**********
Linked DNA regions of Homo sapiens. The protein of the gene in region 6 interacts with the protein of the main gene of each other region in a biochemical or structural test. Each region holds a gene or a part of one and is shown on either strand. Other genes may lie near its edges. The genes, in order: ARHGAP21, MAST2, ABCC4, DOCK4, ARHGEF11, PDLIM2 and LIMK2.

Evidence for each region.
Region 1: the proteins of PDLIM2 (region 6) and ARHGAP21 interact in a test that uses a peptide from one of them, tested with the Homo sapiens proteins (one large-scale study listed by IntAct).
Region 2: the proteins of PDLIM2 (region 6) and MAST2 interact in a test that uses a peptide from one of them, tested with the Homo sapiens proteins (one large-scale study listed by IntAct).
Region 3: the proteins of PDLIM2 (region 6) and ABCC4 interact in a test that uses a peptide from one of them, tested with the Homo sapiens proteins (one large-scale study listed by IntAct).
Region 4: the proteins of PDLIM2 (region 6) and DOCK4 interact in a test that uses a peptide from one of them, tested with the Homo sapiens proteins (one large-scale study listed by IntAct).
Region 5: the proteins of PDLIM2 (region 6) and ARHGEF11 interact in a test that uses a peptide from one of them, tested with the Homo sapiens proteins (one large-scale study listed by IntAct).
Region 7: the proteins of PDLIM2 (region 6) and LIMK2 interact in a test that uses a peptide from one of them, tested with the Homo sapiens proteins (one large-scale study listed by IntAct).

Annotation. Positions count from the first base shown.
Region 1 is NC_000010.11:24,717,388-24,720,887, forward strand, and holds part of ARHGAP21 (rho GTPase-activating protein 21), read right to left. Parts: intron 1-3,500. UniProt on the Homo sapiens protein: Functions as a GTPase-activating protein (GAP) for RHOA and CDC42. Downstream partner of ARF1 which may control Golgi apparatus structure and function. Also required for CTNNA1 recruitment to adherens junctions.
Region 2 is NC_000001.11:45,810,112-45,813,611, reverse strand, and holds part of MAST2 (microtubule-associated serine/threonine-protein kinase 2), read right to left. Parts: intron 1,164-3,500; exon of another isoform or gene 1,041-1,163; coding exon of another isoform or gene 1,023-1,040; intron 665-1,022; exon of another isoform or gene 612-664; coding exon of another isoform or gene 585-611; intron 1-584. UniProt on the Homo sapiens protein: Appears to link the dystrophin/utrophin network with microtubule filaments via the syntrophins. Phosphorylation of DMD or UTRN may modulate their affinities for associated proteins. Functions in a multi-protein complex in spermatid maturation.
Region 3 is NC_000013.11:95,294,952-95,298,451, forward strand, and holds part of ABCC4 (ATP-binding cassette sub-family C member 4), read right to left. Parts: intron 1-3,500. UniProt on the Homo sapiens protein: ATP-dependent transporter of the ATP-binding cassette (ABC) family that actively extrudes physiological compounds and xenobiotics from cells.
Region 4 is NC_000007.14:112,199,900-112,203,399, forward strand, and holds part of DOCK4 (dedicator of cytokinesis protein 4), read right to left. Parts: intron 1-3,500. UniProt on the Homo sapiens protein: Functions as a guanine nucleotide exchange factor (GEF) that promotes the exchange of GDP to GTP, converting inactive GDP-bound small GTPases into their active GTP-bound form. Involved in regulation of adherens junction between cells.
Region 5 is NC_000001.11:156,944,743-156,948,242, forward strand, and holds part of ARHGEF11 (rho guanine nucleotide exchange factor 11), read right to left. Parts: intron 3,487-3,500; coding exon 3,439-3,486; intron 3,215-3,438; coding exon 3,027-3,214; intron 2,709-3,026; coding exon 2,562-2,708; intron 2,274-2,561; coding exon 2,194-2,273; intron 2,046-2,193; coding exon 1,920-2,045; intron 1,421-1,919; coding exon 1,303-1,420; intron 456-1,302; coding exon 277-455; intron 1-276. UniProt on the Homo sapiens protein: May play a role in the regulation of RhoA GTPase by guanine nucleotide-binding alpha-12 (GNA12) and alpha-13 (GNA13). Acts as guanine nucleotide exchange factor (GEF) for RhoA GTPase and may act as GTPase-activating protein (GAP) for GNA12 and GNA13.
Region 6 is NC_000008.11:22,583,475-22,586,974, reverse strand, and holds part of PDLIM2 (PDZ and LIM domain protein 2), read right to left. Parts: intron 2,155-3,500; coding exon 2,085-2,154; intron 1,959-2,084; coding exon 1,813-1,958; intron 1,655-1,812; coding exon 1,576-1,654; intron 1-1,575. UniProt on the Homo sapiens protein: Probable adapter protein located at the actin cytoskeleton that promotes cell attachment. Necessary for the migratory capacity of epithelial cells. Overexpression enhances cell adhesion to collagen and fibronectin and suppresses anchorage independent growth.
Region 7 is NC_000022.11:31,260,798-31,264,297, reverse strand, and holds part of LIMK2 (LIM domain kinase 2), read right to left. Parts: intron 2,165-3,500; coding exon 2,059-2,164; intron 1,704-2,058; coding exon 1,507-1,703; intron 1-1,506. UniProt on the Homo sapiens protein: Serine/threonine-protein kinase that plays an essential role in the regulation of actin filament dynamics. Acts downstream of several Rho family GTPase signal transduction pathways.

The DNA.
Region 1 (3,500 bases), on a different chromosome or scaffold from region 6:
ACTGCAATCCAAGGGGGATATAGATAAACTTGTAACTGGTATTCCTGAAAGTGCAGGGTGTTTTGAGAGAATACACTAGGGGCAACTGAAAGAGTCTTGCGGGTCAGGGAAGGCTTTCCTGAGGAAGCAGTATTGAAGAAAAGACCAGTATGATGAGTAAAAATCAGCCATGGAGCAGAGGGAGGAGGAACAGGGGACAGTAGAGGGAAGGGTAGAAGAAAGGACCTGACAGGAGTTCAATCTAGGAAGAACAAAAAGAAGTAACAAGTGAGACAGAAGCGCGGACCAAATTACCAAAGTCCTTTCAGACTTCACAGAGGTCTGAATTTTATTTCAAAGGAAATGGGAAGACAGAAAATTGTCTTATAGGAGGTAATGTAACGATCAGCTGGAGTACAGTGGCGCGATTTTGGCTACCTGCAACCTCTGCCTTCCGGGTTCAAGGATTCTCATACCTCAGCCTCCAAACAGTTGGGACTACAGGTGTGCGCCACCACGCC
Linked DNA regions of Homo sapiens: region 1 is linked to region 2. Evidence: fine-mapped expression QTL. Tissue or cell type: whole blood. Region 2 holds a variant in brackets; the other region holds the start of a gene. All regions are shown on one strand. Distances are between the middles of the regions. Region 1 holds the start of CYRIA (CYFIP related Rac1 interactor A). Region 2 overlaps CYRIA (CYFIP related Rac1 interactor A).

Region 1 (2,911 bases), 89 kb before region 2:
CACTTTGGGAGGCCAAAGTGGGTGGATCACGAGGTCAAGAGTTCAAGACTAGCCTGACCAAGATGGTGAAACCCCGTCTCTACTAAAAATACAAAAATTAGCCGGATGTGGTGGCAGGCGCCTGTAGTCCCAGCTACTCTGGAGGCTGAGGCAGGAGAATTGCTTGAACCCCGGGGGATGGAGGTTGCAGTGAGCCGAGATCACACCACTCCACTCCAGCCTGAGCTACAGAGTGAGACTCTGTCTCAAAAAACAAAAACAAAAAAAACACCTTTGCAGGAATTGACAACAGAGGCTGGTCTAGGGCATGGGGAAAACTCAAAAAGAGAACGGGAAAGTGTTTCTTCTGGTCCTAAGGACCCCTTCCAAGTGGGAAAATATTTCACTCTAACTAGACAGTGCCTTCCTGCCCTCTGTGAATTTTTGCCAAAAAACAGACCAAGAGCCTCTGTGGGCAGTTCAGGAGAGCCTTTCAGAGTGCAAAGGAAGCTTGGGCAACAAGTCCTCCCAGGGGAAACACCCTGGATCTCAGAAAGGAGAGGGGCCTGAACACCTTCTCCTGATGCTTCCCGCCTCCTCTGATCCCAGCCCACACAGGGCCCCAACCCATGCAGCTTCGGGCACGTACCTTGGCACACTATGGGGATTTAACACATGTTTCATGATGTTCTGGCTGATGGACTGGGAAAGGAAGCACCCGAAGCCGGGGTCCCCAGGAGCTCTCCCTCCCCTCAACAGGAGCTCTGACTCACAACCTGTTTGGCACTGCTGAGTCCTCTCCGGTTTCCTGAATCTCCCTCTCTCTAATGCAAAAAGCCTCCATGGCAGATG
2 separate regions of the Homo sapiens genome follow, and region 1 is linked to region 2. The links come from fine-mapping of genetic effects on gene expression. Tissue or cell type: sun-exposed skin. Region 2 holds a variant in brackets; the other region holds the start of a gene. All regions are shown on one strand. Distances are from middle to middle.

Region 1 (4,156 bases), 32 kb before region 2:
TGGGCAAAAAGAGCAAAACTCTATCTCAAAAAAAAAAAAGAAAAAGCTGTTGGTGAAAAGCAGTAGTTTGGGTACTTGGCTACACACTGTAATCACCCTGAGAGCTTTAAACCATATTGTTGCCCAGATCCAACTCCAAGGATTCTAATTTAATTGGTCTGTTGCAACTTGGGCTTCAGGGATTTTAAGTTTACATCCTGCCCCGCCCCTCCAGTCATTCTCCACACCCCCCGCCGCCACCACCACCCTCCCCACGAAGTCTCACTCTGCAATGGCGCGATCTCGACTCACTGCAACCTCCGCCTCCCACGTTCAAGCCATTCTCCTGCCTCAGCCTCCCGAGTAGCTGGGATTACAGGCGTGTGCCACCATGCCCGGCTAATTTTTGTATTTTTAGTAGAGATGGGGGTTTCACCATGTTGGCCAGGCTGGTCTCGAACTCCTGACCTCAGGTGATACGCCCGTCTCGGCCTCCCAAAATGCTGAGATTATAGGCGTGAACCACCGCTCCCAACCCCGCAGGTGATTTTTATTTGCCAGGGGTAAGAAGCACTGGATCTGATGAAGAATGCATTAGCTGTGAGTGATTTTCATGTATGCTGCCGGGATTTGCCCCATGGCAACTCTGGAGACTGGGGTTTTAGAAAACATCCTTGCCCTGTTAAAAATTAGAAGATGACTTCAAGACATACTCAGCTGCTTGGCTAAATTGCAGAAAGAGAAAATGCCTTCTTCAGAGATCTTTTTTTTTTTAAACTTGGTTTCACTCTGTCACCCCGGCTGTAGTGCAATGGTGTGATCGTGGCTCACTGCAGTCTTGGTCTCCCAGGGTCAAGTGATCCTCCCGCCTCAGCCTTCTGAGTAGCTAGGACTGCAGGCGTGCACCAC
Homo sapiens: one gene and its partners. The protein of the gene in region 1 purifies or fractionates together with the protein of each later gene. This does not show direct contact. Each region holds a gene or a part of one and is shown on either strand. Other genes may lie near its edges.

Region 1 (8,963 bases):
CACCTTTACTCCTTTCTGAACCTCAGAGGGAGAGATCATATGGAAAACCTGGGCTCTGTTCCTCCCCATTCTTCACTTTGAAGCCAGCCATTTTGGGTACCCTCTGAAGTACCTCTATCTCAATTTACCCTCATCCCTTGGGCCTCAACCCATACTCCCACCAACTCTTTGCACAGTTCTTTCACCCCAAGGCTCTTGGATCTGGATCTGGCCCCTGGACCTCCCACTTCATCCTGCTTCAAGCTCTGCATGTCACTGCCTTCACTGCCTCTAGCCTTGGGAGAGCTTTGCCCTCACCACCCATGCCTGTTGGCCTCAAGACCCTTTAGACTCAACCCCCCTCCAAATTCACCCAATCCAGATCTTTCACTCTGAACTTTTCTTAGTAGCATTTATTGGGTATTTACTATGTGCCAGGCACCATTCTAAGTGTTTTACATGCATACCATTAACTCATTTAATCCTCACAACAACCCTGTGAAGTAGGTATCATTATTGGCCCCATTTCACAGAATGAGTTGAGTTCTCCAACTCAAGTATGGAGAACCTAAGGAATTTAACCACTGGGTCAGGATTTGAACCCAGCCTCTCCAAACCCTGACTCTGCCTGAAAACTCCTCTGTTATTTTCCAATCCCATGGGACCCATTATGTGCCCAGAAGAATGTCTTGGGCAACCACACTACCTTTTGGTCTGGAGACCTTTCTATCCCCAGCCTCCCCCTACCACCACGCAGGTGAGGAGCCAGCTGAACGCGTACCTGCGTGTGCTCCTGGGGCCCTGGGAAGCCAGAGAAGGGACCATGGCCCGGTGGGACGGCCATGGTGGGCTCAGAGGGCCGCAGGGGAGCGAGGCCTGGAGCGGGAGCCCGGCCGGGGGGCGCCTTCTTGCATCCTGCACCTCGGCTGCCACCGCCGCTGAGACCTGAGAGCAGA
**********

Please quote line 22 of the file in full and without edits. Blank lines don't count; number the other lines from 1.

CACTTTGGGAGGCCAAAGTGGGTGGATCACGAGGTCAAGAGTTCAAGACTAGCCTGACCAAGATGGTGAAACCCCGTCTCTACTAAAAATACAAAAATTAGCCGGATGTGGTGGCAGGCGCCTGTAGTCCCAGCTACTCTGGAGGCTGAGGCAGGAGAATTGCTTGAACCCCGGGGGATGGAGGTTGCAGTGAGCCGAGATCACACCACTCCACTCCAGCCTGAGCTACAGAGTGAGACTCTGTCTCAAAAAACAAAAACAAAAAAAACACCTTTGCAGGAATTGACAACAGAGGCTGGTCTAGGGCATGGGGAAAACTCAAAAAGAGAACGGGAAAGTGTTTCTTCTGGTCCTAAGGACCCCTTCCAAGTGGGAAAATATTTCACTCTAACTAGACAGTGCCTTCCTGCCCTCTGTGAATTTTTGCCAAAAAACAGACCAAGAGCCTCTGTGGGCAGTTCAGGAGAGCCTTTCAGAGTGCAAAGGAAGCTTGGGCAACAAGTCCTCCCAGGGGAAACACCCTGGATCTCAGAAAGGAGAGGGGCCTGAACACCTTCTCCTGATGCTTCCCGCCTCCTCTGATCCCAGCCCACACAGGGCCCCAACCCATGCAGCTTCGGGCACGTACCTTGGCACACTATGGGGATTTAACACATGTTTCATGATGTTCTGGCTGATGGACTGGGAAAGGAAGCACCCGAAGCCGGGGTCCCCAGGAGCTCTCCCTCCCCTCAACAGGAGCTCTGACTCACAACCTGTTTGGCACTGCTGAGTCCTCTCCGGTTTCCTGAATCTCCCTCTCTCTAATGCAAAAAGCCTCCATGGCAGATG